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August 4th, 2009

(no subject) @ 10:42 pm

brandokowalski:
I haven't made any secret at all about my extreme admiration for U2. These guys have seen me through some very tough times as well as some very good times and have always put a smile on my face. They've always put adrenaline in my body. They've always given me a spark when it comes to performing. They are brilliant, their live performances are even more brilliant. In 2003 I remember saying to myself, "I really don't have a favorite band. I have plenty of bands that I like a lot, but no one who I really consistently like. There's no band out there who always succeeds, who I have a real strong connection with, who I could listen to on shuffle all day long and never get bored." One year later, I finally discovered U2 and have never looked back since.

U2 have always played a strong role on my car stereo and they have always played a strong role on my iTunes playlist. Hell, they have also played a strong role on my DVD player with their incredible video performances of their tours. But what's perhaps most important to me, that many people probably don't realize, and that I forget myself sometimes, is how much they have inspired me as an actor. What actors do onstage and what bands do onstage are really quite similar. Many bands, such as Modest Mouse, don't realize that a concert is about more than just playing music. It's about putting your heart and soul out there to engage the audience. Since their earliest of days, U2 have gone beyond the call of duty in that regard. A U2 concert is a religious experience. It's a stage performance. And it's a concert in the greatest sense of the word.

Which brings me to their current tour which I am very pleased to say I had the opportunity to attend last week in Dublin. It's called the U2 360 Tour. It's the first tour they've done that has been named after the stage rather than a song or an album. The title describes it pretty matter-of-factly. The stage is presented in 360 degrees so that everyone in the audience gets the full effect of the show. Sadly enough though, I didn't have the opportunity to get the full 360 degree effect, for at Croke Park, the venue they used in Dublin, the stadium was designed in such a way that it would be impossible/impractical to go 360 degrees. So despite the fact that it was their hometown, the concert that should count more than any other, there was no 360 effect for us. I knew this going in, and was dismayed of course, but I didn't let it ruin anything, and the rest of the crowd certainly didn't either. U2 360 had become U2 270, and I'm okay with that.

We saw three, count 'em, three out of the three concerts they did in Dublin. And it was so worth it. When you're dealing with a band who tours as infrequently as U2, I don't care what the circumstance is. When you're as big of a fan as I am, and you are that close to a U2 concert, you go. That's all there is to it. I've been waiting since November of 2005 to see these guys live again. The wait has been agonizing, but completely worth it. The show that they put on was simply a wonder to behold. This is a tour where the band themselves really are front and center. They've been accused at times in the past of letting the pyrotechnics of the stage take over the actual music. I have no problem with that, but I can definitely say that this time around, they are focused on themselves and the show they put on is every bit as good as they have ever been.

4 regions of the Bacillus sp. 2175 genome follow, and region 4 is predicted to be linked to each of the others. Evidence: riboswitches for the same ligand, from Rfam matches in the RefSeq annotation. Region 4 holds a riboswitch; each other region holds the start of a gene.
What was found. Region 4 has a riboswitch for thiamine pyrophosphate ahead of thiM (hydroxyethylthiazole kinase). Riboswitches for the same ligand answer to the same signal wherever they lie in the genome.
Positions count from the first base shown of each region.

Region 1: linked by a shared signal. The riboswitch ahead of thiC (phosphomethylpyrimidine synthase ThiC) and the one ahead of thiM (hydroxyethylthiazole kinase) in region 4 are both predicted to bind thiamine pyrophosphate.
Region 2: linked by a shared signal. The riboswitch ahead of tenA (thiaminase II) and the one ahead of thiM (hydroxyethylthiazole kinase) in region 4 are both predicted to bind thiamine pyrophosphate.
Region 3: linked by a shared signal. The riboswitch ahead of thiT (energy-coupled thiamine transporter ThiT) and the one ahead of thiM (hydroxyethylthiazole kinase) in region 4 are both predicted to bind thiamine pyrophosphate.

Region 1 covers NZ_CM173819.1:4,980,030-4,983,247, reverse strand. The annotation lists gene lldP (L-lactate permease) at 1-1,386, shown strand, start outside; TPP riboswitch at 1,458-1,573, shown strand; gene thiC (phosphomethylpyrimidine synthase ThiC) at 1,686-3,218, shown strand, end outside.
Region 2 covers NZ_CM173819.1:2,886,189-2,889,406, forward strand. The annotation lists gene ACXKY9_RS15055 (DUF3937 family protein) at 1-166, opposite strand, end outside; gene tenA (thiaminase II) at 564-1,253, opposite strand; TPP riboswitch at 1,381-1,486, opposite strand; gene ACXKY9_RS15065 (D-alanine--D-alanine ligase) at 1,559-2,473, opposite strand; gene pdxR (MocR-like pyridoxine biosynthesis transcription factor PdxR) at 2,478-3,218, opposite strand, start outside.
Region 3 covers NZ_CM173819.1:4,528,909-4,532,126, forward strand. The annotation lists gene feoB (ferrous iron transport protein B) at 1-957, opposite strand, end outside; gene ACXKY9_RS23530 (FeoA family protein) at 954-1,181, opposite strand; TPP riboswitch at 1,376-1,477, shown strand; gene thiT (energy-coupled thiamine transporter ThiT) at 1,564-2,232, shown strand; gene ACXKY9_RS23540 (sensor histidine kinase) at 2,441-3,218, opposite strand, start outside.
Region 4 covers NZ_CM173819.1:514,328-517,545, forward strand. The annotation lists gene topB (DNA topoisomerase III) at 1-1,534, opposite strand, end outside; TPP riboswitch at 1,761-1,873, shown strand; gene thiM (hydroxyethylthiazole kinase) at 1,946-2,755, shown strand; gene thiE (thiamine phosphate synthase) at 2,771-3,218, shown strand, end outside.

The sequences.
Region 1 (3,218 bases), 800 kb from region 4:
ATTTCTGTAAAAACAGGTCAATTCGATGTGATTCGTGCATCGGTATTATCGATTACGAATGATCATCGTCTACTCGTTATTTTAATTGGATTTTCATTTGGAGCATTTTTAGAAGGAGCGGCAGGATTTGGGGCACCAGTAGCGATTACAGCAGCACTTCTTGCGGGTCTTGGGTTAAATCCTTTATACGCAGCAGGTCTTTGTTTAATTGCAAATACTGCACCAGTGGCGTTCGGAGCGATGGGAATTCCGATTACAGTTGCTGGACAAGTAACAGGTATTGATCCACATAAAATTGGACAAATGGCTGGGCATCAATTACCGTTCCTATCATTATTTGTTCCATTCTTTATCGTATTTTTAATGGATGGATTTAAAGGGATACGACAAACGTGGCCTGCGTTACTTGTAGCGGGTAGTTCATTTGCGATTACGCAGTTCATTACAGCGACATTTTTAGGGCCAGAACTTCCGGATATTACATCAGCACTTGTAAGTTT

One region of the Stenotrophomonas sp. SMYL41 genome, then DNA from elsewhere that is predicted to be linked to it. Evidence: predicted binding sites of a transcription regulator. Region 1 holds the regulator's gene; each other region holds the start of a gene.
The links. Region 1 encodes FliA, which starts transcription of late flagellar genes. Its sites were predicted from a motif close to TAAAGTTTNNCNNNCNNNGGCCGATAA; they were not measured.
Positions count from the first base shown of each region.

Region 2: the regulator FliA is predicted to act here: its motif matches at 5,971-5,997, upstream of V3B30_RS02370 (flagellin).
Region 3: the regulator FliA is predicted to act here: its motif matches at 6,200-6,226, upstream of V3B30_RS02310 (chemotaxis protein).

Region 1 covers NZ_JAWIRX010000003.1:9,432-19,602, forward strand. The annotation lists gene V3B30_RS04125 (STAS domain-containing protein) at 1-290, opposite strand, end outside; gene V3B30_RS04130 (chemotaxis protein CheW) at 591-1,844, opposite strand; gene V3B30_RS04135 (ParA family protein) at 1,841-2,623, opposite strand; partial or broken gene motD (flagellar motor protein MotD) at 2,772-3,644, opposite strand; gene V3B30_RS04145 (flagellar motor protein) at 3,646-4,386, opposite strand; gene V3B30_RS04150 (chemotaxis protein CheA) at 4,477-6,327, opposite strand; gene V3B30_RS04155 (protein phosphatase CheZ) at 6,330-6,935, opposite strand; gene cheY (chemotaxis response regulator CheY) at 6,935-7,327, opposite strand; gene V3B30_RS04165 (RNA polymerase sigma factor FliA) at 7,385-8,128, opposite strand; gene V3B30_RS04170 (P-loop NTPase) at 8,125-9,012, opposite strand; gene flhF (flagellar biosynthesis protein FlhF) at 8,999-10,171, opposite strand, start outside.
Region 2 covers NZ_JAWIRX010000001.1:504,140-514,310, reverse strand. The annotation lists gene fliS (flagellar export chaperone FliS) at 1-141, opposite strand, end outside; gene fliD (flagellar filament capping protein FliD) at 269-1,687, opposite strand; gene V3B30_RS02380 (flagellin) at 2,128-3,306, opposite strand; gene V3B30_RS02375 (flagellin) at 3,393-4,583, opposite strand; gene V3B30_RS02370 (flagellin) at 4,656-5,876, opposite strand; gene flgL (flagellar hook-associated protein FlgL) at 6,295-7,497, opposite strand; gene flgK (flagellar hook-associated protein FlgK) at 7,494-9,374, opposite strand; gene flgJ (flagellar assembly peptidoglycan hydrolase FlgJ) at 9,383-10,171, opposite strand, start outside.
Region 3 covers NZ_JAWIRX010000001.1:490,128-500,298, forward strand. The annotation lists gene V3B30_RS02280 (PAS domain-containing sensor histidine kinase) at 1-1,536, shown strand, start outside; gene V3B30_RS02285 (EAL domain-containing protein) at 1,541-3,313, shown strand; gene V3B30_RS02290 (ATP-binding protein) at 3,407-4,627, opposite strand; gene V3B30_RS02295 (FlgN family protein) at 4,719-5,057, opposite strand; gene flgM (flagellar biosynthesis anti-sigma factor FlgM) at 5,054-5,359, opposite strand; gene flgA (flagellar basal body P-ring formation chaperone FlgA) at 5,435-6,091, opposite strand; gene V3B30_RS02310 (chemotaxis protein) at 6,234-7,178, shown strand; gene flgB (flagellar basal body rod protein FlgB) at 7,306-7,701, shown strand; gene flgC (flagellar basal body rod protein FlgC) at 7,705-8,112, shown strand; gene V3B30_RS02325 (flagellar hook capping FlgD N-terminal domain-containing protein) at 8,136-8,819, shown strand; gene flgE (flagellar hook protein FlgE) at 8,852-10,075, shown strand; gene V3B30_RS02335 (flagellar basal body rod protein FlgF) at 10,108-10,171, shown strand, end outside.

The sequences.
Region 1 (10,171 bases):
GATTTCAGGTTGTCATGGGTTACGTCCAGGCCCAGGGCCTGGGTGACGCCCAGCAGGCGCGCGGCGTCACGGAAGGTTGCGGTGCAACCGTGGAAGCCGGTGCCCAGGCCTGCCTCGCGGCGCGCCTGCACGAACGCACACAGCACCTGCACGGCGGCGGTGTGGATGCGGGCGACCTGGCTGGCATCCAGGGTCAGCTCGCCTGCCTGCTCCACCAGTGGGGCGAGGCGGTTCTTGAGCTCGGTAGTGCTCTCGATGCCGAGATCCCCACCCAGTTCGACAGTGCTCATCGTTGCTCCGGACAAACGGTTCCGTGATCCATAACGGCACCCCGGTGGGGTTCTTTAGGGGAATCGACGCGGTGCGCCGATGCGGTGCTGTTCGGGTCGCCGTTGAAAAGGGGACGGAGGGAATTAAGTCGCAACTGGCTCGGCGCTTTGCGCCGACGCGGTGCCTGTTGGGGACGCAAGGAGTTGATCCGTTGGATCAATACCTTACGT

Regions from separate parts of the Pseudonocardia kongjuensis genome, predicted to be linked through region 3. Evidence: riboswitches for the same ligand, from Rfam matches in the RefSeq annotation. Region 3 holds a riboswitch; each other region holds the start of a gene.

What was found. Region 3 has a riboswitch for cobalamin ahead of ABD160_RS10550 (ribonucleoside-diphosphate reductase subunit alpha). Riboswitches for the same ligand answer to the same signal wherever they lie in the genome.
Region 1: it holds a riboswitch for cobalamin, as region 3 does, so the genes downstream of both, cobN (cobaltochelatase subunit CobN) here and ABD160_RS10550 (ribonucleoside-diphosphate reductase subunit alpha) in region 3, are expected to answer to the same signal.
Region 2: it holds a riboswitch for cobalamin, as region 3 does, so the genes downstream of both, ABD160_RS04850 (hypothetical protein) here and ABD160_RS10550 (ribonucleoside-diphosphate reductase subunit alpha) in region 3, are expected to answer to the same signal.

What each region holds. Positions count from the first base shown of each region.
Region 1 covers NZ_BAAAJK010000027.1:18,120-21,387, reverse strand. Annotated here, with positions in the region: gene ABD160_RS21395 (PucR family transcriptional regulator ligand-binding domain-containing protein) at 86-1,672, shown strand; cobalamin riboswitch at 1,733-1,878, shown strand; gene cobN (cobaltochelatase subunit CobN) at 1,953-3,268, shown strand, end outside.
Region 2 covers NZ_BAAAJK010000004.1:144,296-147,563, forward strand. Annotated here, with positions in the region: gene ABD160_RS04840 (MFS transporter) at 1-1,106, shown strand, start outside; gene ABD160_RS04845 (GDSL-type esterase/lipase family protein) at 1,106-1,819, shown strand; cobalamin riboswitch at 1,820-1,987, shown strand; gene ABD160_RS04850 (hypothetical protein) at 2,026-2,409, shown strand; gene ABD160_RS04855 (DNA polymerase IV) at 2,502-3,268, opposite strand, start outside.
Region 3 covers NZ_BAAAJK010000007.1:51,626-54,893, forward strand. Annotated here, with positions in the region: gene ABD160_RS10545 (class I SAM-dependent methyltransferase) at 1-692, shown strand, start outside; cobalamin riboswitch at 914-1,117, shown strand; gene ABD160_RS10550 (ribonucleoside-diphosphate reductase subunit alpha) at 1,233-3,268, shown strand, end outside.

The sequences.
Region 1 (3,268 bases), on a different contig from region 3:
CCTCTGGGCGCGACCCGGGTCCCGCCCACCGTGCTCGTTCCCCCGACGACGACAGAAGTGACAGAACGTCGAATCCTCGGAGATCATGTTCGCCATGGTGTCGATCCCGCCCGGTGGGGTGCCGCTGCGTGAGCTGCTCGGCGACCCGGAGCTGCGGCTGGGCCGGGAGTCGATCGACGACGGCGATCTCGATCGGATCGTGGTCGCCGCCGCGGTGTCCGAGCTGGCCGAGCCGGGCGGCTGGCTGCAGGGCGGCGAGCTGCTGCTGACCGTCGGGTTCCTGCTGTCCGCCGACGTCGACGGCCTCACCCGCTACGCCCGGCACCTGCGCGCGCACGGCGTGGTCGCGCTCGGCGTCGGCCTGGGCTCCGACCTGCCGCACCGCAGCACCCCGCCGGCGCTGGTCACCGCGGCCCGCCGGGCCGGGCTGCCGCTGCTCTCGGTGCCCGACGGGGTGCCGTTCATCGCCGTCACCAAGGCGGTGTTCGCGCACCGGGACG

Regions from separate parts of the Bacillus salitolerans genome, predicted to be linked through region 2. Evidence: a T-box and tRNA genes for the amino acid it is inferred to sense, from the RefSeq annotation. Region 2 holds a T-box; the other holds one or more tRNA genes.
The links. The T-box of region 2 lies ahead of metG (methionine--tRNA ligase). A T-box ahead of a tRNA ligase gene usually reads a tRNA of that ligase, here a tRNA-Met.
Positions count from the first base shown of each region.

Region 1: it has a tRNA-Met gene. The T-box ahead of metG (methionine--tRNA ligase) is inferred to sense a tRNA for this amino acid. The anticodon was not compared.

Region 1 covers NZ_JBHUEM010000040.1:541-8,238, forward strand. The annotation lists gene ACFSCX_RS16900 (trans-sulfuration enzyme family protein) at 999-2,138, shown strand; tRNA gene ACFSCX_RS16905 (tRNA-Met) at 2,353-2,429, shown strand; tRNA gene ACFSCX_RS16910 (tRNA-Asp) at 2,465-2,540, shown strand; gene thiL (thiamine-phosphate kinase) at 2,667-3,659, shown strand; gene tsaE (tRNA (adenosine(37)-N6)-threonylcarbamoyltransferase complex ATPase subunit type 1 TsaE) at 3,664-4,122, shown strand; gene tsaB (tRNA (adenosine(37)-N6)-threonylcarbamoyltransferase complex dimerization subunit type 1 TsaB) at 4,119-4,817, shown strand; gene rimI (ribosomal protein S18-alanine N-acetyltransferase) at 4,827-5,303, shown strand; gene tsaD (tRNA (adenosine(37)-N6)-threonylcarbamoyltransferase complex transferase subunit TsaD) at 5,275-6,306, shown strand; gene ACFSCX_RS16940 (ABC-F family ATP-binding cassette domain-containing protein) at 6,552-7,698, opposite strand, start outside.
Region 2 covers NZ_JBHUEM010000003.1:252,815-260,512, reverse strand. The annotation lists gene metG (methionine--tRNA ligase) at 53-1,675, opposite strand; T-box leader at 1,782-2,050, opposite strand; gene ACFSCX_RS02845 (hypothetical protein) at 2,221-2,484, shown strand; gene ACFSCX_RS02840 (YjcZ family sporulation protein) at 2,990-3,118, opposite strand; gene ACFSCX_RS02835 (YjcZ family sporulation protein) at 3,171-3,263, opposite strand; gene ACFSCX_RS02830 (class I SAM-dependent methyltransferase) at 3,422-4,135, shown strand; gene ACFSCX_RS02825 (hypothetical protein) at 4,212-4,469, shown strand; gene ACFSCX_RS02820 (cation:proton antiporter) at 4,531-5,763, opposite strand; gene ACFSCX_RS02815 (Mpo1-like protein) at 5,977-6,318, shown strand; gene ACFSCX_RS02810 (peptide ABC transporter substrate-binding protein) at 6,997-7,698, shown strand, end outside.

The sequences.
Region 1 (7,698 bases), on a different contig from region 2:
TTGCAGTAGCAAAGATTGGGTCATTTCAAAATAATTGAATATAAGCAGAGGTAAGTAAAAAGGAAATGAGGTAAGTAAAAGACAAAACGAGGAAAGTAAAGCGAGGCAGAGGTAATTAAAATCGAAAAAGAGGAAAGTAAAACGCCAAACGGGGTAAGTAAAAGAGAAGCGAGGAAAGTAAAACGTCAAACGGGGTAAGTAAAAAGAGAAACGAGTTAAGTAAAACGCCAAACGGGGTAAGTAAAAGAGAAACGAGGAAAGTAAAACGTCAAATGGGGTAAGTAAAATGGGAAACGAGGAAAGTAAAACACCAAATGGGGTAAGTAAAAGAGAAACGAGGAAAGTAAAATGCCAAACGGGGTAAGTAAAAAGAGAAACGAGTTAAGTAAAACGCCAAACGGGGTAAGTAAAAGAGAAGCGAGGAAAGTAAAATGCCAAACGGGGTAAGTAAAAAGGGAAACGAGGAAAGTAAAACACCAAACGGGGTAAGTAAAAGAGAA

On day one, Steven and I arrived at 9:30 am to wait in our GA Standing Line. We waited, and waited and waited some more. The line already snaked around the residential buildings about a block away before ending up in the queue with four or five zig-zags set up right before the entrance. We waited in the same spot until about noon when they started letting people into the next zone. Everyone around us had their U2 shirts, their U2 books, their U2 magazines and of course their Irish accents. It was delightful. What was also striking was how many people were there from America. I'd say at least 15-20% of the people I talked to were there from the states, with a few other countries like Greece and Australia thrown in as well. Our second waiting area was conveniently placed right in front of the merchandise stand. And we were there for a looooong time. One of those waiting areas that literally feels endless. And we were right behind a gate about waist height that was sealed. Needless to say, people got restless and were able to break through their gates to walk around even though you technically weren't supposed to. We were there for four hours before they finally let us in, but the good part about this was that we knew we would have the best view of the band available.

I had nosebleed seats during my two shows of the Vertigo tour back in 2005, and I'll never forget staring longingly at the thousands of people on the floor in the G.A. Standing area. The best spots of which were right inside the ellipse, right up against the stage. Steven and I both had gotten handstamps on our way in, but had not been told what the handstamp was for. After an hour or two of waiting, a "steward" (Irish name for Security Guard) came around to explain to us what the procedure was going to be and he assured us that if you have a handstamp, you are going to be inside the ellipse. I made him repeat this several times. "If you have a handstamp, you are going to be inside the ellipse." It was really happening. I was finally going to be able to experience this band right up close as I've wanted to for so so long.